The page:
There’s one day of the year that everyone is Irish, one day when the world is turned green and fun, and the drinks flow freely. That day, March 17th, is St Patrick’s Day of course, the celebration of Ireland’s patron saint.
But over the years St Patrick’s Day has become more than a religious holiday, more than a saint’s day, it has evolved into a worldwide celebration of all the culture and identity that has led Ireland to be known as the land of saints and scholars.
History of St Patrick’s Day
Legend has it that Ireland’s patron saint was in fact a fifth-century Welshman, the son of a Christian deacon who at the age of sixteen was kidnapped by marauding Irish raiders and brought back to Ireland. Patrick worked as a shepherd for six years until a vision from God told him to go to the coast where a ship would sail him home.
After his escape, the young Patrick was ordained a priest and returned to the Emerald Isle to spread the word of God among the then-heathen population. He converted many to Christianity, and the lore of him having driven the snakes out of Ireland is most likely a reference to his campaigns against the pagan druids as there were never any snakes in Ireland.
The shamrock is almost universally recognised as a symbol for Ireland and this can be attributed to St Patrick also. The story goes that he used the three leaves of the plant to explain to the illiterate pagans about the holy trinity of Father, Son, and Holy Spirit that underpins Christian dogma.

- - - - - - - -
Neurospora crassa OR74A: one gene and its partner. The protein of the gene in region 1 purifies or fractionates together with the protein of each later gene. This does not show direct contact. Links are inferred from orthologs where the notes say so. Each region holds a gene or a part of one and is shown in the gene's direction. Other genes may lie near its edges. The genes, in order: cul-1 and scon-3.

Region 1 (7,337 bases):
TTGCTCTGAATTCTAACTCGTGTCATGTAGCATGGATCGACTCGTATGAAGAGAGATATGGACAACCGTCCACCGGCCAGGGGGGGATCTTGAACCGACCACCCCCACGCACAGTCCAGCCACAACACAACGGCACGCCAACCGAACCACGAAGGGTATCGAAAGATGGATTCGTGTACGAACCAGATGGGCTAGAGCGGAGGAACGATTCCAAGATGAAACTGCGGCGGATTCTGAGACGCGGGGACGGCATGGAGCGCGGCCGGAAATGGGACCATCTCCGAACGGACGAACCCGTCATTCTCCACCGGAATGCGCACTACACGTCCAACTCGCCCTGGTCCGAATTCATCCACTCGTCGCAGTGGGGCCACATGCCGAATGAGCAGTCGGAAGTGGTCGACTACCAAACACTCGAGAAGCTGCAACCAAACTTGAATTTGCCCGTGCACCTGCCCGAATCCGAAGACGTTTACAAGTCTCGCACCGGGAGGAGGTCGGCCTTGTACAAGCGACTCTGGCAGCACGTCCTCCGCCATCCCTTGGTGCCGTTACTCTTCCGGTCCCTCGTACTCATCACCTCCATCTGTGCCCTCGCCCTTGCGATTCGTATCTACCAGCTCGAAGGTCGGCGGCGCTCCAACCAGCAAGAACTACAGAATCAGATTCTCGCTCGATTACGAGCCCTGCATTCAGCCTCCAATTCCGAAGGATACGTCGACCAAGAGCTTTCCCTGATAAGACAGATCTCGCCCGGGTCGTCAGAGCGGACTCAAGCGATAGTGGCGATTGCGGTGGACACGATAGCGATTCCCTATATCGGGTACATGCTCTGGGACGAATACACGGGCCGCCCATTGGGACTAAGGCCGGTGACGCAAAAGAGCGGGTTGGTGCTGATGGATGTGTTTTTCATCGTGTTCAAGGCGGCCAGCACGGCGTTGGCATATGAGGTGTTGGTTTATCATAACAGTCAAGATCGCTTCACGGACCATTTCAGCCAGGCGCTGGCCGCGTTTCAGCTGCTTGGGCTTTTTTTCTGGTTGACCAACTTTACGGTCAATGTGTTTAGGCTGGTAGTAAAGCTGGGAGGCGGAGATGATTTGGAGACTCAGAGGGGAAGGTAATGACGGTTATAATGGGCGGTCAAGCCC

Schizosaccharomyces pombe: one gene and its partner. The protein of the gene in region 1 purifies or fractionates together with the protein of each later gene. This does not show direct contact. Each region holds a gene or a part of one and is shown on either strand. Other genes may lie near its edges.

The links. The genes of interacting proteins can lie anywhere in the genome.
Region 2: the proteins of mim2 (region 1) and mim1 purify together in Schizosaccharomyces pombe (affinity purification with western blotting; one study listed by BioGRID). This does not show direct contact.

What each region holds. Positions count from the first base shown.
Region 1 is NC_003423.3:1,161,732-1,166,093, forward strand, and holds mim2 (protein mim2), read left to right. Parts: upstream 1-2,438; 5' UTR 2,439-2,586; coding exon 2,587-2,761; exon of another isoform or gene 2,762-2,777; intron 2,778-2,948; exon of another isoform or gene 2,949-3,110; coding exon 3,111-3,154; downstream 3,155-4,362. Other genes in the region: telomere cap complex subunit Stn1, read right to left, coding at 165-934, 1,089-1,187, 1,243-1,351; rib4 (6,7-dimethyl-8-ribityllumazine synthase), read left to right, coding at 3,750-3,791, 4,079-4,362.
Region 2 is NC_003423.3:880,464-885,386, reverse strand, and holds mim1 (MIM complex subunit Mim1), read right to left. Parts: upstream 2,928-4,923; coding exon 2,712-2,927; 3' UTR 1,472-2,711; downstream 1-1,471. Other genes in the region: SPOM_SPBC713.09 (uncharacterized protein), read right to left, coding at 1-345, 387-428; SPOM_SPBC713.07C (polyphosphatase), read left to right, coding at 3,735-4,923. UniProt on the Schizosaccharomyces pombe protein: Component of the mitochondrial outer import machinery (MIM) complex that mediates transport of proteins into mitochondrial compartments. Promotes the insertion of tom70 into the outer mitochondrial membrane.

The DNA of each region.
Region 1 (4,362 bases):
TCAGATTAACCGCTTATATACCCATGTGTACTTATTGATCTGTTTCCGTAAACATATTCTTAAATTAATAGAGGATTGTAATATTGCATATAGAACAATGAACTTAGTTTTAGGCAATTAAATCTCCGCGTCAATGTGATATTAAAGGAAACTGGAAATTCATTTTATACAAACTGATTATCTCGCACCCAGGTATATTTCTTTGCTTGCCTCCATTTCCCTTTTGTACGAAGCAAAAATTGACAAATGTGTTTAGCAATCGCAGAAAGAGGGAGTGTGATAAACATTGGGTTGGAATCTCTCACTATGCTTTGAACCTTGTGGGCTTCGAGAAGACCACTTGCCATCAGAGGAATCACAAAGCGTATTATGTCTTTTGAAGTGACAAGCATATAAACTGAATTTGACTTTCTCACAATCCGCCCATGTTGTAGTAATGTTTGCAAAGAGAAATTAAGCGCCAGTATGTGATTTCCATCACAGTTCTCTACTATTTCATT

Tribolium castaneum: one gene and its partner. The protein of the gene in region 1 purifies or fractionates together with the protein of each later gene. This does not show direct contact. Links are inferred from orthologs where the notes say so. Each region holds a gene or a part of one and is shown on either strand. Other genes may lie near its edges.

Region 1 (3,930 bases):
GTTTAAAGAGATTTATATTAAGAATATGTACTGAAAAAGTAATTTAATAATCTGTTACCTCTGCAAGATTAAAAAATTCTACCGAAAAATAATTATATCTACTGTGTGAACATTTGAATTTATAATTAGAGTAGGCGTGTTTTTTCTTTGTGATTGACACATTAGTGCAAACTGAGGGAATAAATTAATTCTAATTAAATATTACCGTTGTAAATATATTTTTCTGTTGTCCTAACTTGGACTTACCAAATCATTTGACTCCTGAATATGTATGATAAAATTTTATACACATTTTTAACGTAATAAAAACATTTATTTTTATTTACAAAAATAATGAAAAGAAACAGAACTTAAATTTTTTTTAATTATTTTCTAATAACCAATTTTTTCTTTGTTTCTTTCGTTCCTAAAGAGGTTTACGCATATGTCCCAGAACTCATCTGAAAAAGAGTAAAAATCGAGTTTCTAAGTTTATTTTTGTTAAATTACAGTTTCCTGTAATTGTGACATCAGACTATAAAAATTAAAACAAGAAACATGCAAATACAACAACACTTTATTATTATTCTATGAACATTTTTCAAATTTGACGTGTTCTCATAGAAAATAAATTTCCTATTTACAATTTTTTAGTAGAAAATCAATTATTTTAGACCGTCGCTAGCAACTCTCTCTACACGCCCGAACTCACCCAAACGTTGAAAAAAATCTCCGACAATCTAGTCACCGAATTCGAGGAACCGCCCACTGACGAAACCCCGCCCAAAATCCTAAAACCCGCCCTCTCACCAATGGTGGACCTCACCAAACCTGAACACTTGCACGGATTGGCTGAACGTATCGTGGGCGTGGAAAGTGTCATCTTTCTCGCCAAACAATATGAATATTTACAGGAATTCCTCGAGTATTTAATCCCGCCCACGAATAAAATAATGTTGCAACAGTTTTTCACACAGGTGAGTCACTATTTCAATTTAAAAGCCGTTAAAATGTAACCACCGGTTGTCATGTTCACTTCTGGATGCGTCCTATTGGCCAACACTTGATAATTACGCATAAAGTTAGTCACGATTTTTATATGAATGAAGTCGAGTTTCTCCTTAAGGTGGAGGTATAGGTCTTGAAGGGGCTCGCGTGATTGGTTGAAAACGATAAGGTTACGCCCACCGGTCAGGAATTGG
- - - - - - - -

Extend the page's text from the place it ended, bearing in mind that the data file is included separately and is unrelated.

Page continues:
Celebrations at Home
The modern tradition of celebrating St Patrick’s Day owes much to the Irish diaspora. Due to economic and political reasons, over the centuries the Irish have emigrated to all corners of the globe but have fiercely retained their identity and love of home. In fact, until relatively recently, celebrations abroad would have been larger than those in Ireland itself.
Nowadays however, Dublin is the place to be for what’s locally known as Paddy’s Day. An entire week-long festival of events surround the day itself, culminating in an enormous parade through the Irish capital that includes sports teams and Celtic musicians from all over the globe.
The first St Patrick’s Day parade was held in Waterford in 1903 and the tradition has grown enormously since then. What was first an event to focus on the Irish language is now a broader celebration of Ireland’s past and its multicultural future. An enormous fireworks display normally closes the festival, though this was not held during recent recession years.
Though not an official holiday in North America, March 17th is still celebrated in style in the USA and Canada with enormous parades in major cities and often rivers being dyed green in tribute. New York, a city with a huge Irish influence, is considered to have one of the best parades, closely rivalled by that in Montreal.
The Canadian city has a shamrock in its local flag and can date its celebration of the day back to Irish troops in 1759. A bugbear for the Irish can be the North American habit of referring to the day as ‘St Patty’s Day’ instead of ‘Paddy’s’, but that sort of difference is easily resolved while consuming the free-flowing booze that has become synonymous with the festival.
Even as far as Asia, one could expect to celebrate in style, with parades in many Japanese cities, Hong Kong and Macau, South Korea, and Malaysia. But perhaps the most exotic location for a Paddy’s Day jaunt was upon the International Space Station when astronaut Catherine Coleman played traditional Irish tunes on a flute and a tin whistle to mark March 17th in 2011. It might, however, be easier to get to Dublin for your holiday next March!